Open data: not an open, nor shut case

Who wouldn’t want data to be open? In IT circles, the usual opposite of ‘open’ is ‘closed’, but it could also be ‘shut’, ‘exclusive’, ‘inaccessible’ or ‘locked-in’, all of which can be associated with feelings of frustration, of missing out, of being prevented from sharing in whatever are the benefits of getting in.

The reasons why data can be rendered inaccessible are not always simple. For a start, data has an inherent cost to collect, collate and otherwise control. Sensors need to be placed and connected, spreadsheets and databases to be filled and formats to be converted, servers and storage devices to spin up and keep running, people to pay and problems to solve. That cost needs to be amortised somehow. Whatever ‘open data’ can mean, it certainly can never be considered to be ‘free’.

Once data has been gathered, however, it can be given away – either because an individual or organisation wants it so, or because a government (through actions or laws) deems it so. Governmental information sources are obvious candidates for the ‘open’ tag, in the UK’s case with data.gov.uk collating and enabling access to as much non-personal data as is feasible. This is, of course, to be applauded – it serves a very useful purpose, in that government does not, by itself, have the resources to do all that is possible with the data.

Examples such as the Ordnance Survey, roughly 50% of which is funded by the tax payer,  show how ‘giving’ should not be a simple, blanket stance however. Data has a cost, and a value that people are prepared to pay for, either in its raw or derived form (such as maps). As such, it is worth considering the commercial value of data, and balancing this with the reality of how that data was funded, e.g. by the tax payer.

Which brings to commercial data sources. Some companies have built substantial businesses on the back of data gathering, interpretation and analysis – indeed, in the IT industry alone the global IT analyst market is said to be worth $2 Billion a year.

Some sectors, such as pharmaceuticals, are highly dependent on data: they spend a lot of money on it, and their products are largely based on it. From a business perspective, profit margins boil down to the amount of revenue that can be created from a new product, minus the amount it cost to create it – in the case of pharma, then, anything that can be done to reduce the cost of creating data has to be a good thing.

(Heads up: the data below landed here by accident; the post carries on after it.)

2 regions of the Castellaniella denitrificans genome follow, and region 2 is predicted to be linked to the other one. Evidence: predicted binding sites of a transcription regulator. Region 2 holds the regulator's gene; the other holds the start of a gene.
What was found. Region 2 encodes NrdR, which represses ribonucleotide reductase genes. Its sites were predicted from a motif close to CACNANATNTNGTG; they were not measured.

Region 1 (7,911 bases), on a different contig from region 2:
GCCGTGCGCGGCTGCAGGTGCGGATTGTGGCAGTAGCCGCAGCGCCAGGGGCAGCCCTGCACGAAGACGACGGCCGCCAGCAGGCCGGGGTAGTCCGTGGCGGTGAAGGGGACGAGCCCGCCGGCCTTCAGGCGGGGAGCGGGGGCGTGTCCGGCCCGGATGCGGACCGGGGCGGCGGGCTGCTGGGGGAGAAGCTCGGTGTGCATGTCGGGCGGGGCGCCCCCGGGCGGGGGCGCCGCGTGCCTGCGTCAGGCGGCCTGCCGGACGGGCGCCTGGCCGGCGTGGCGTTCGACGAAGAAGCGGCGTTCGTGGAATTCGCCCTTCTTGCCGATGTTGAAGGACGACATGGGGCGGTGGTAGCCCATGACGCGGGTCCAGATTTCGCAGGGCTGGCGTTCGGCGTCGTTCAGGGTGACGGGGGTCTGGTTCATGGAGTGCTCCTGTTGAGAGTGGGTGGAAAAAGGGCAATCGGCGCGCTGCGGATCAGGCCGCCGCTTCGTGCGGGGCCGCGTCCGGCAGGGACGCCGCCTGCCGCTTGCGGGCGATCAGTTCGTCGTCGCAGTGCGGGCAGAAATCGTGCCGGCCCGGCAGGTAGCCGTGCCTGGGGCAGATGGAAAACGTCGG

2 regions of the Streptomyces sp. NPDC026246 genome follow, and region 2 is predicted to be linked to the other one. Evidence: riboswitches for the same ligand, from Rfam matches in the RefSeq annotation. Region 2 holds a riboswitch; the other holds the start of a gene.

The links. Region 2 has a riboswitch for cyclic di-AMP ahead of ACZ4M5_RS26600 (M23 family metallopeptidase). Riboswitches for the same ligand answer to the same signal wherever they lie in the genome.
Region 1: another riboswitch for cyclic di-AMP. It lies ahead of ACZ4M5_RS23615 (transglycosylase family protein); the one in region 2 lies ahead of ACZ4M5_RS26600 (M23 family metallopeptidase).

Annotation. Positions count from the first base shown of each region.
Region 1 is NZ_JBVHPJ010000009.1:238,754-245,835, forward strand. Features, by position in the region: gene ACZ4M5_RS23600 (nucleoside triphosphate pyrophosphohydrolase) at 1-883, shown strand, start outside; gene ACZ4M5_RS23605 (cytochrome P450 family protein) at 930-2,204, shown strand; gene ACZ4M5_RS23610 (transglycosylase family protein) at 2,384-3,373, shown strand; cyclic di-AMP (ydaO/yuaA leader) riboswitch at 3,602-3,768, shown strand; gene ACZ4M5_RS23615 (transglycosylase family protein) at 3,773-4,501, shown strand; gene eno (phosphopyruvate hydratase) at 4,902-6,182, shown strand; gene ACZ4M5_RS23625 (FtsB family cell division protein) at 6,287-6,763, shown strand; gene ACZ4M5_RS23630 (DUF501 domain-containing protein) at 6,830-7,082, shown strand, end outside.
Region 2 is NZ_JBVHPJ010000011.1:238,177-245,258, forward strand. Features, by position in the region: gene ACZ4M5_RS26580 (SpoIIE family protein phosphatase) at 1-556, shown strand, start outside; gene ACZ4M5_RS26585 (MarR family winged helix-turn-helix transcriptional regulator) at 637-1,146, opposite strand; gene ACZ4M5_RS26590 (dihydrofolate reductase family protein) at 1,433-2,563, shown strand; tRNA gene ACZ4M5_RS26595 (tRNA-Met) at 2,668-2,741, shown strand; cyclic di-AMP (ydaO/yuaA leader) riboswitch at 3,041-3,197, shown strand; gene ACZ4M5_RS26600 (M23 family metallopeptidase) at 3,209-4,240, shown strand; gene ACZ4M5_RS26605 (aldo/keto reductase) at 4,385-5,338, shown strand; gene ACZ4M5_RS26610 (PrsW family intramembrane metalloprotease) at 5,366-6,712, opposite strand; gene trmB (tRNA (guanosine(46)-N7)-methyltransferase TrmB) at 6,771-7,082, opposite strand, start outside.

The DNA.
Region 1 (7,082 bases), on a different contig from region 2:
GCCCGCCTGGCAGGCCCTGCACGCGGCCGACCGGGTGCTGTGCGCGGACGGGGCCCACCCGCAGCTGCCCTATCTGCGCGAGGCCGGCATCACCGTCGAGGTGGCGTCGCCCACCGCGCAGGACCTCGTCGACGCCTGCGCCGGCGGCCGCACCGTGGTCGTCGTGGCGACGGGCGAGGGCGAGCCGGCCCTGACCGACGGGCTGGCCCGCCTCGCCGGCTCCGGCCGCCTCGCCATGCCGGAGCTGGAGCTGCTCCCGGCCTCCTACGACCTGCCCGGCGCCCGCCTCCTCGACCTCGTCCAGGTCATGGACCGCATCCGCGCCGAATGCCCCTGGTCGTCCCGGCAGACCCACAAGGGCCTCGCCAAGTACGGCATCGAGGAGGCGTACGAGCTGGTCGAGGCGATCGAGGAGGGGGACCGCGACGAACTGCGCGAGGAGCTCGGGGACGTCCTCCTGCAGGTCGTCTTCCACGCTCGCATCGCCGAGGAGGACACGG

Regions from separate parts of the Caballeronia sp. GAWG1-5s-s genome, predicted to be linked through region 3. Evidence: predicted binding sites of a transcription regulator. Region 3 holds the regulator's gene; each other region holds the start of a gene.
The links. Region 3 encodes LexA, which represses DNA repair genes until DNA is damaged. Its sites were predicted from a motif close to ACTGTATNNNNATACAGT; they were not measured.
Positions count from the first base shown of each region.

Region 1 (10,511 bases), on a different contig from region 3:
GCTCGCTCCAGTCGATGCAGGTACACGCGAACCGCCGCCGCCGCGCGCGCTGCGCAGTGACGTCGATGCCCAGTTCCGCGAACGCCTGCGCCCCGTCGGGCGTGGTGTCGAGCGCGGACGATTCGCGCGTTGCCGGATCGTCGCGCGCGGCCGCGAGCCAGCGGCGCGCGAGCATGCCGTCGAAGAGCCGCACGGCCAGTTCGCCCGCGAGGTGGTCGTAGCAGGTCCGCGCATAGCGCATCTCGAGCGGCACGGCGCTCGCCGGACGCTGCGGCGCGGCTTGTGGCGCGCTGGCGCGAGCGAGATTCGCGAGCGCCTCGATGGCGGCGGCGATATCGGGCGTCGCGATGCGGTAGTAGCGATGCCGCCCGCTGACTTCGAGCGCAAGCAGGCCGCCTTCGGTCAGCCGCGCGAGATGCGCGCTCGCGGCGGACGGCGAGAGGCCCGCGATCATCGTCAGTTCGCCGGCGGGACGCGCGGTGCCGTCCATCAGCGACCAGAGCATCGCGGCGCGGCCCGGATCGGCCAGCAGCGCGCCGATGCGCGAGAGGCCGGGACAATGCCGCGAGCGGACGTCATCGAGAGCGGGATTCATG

This position becomes more tenuous when organisations use tactics to make it more expensive, or even prohibitive, for the competition, for example through the use of patents law – the dubious practice of companies collecting samples form rain forests and attempting to patent anything with potentially healing properties, say, is an example of this.

Data recipients can also misuse information that they have bought, or which has been freely given. A clear challenge is the nature of aggregated data analysis, for example being able to link internet searches information with current events and depersonalised references to derive quite invasive information about specific people.

We’ve heard, for example, how Google can follow an outbreak of an illness by tracing the locations of where medical advice-related searches are taking place. While this is a positive example (in terms of informing local clinics with an anonymised picture), it is quite another thing to then link this to commercially available databases and direct marketing the antidote.

Things can get even more hazy where the data source, the collection organisation and the data customer have different interests. Who owns your data, for example, your blood group or your credit history? Who owns the data about the shape of your garden, or the drainage properties of your fields? Who owns the information about the chip in your dog? The recent example of NHS data being sold, albeit anonymised, to pharmaceutical organisations is indicative of what a can of worms this can be.

The aggregation question raises stark questions about privacy, and while computer company bosses from Scott McNealy to Eric Schmidt have declared privacy to be dead (with McNealy famously saying, “Deal with it.”), privacy might not be as dead as they have declared – at least in the minds of ordinary people. Nonetheless the nature of privacy is changing, in that people have to decide, on the basis of a fragmented and sometimes deliberately obfuscated picture (in the case of social networking site T’s and C’s), what they are prepared to give away.

The question of privacy looms at a national level as well. Julian Assange may have become the darling of the ‘open’ movement for his role in Wikileaks, as the organisation cast a torch around some of the murkier corners of our political systems. But a sword such as open-ness can cut both ways, and needs to be handled with care – without citing specific examples, there are some things it would be insane to publish particularly if they put lives at risk.

Opening data then, like opening doors, requires forethought. As Pandora discovered when she took the lid off her mythical jar, open is not always better than shut but it depends on what lies inside, and how it relates to everything else.  Neither are the protections currently available universally good, nor universally bad – we need laws on privacy to respond to today’s realities, and patents and IP, and copyright, but such things can be misused, as can any tool.

So let’s not just band around the ‘open’ tag as though it will always be a good thing but rather, let’s see ‘open’ as an opportunity to decide, for each source, the benefits of enabling access together while keeping in mind the risks. The one thing we should keep open above all, is our minds.

[Originally published on publictechnology.net]

Open data: not an open, nor shut case

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